The stimulus payments are not a lot and, at this point, it’s just a one-time thing. But it is something.

Pandemic Unemployment Insurance (PUI)

A more interesting program is the Pandemic Unemployment Insurance (PUI) addition to regular unemployment. Under PUI there are some important changes:

  • The waiting period for unemployment is gone,
  • The federal government will give you an additional $600 per week on top of what the state gives you.
  • The additional $600/week will last from 3/29/2020 -7/25/2020,
  • Self-employed persons and people who didn’t work the minimum amount that is normally required for unemployment will qualify,
  • General unemployment insurance payments will last for 39 weeks.

The states are responsible for making this happen and most of them have not done so yet. It doesn’t mean you won’t get the money. It just means you have to wait a little longer.

Reduce the cash going out

Now, let’s look at what you can do to reduce the cash going out of your house.

The most common forms of debt payments in the American household are home mortgage, car payments, and credit card payments. There are some options to reduce or delay some of your current payments.

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It doesn’t mean less debt. In fact, it usually means more debt because of additional interest costs, But at least you don’t have to pay right now.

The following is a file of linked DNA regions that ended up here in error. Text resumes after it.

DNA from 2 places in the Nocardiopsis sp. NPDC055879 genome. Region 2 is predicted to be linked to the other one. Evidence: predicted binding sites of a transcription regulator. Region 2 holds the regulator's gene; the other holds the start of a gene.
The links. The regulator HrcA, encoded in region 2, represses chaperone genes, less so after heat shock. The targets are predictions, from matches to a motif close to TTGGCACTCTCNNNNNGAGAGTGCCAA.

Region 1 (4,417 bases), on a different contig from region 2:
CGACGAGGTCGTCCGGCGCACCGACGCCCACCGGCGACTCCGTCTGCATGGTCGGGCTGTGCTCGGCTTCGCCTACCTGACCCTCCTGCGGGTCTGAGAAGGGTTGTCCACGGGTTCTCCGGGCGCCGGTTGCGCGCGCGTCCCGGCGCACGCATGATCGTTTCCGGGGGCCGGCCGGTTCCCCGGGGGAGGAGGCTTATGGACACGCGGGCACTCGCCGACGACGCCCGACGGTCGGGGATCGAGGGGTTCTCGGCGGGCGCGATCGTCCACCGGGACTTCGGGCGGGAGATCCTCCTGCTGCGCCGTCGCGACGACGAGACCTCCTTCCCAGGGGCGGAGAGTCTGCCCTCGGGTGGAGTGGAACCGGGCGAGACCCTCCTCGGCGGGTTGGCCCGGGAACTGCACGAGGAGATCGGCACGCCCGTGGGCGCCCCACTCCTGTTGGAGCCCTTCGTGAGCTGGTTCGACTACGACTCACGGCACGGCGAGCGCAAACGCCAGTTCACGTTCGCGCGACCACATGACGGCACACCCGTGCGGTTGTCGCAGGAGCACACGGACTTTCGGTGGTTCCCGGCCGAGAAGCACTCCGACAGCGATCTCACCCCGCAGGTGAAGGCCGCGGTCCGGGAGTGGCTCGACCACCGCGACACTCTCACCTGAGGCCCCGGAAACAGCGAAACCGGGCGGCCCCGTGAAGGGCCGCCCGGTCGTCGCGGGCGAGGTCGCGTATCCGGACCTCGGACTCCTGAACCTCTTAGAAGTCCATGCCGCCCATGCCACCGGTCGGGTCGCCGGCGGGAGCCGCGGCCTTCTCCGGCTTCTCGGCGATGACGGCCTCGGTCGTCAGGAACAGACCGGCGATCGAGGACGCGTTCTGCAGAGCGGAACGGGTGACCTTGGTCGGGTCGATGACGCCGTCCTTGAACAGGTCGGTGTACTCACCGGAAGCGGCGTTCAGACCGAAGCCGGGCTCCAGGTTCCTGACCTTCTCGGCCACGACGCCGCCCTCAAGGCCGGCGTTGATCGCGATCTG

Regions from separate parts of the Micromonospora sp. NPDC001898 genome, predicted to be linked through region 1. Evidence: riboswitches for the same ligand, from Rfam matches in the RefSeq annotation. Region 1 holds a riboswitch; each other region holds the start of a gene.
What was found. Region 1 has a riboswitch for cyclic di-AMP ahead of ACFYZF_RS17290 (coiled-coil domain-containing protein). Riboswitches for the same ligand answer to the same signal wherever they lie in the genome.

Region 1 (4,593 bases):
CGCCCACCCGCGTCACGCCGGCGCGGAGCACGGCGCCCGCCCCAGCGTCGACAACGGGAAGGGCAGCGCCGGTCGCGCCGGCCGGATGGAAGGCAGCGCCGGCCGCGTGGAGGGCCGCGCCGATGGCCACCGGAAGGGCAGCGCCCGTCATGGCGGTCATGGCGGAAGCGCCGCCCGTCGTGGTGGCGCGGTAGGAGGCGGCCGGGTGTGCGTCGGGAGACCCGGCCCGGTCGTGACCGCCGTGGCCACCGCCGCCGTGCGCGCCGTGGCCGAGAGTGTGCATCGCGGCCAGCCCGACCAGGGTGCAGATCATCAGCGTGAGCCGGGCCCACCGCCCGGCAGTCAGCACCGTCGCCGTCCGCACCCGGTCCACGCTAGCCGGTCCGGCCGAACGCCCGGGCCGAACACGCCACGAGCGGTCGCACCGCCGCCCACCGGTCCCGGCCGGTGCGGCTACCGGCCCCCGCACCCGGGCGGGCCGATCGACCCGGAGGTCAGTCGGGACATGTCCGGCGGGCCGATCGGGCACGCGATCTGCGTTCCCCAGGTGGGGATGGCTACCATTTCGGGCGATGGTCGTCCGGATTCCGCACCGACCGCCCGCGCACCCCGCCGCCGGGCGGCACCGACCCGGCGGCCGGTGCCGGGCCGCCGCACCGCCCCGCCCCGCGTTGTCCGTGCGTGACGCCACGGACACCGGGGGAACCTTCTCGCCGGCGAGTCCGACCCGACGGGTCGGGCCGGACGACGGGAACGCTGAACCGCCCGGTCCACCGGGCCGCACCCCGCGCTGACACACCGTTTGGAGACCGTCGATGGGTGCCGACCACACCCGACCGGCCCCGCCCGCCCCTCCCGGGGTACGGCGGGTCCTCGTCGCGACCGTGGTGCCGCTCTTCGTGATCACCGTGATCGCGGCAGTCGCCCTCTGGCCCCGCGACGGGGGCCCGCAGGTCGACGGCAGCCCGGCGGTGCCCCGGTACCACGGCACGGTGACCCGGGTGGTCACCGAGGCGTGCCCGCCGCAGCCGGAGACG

Mortgage payments

The term for not paying your mortgage is forbearance. That means your mortgage payments are not currently due. Currently, government-backed loans are mandatory 3-12 months forbearance periods.

If you have a Fannie Mae or Freddie Mac backed loan, the lender is required to give you several options for paying back the missed payments. This is important! The last thing you want is to skip 3 months of payments through forbearance, and then find out the lender is going to collect all 4 payments in the next month or start foreclosure right away.

These options they are now told they have to offer are:

  • A loan extension so that the missed payments are added to the end of the mortgage
  • A loan modification so that the monthly mortgage payments are reduced
  • A repayment plan so that the forborne amount is spread out over several months’ time
  • A full lump sum repayment

For more information on these new rules, go to this article.

If you’re not sure what type of loan you have, you can contact Fannie or Freddie directly to see if your loan qualifies.

  • Fannie Mae. 1-800-2FANNIE (8am to 8pm EST) KnowYourOptions.com/loanlookup › …
  • Freddie Mac. 1-800-FREDDIE (8am to 8pm EST) FreddieMac.com/mymortgage ›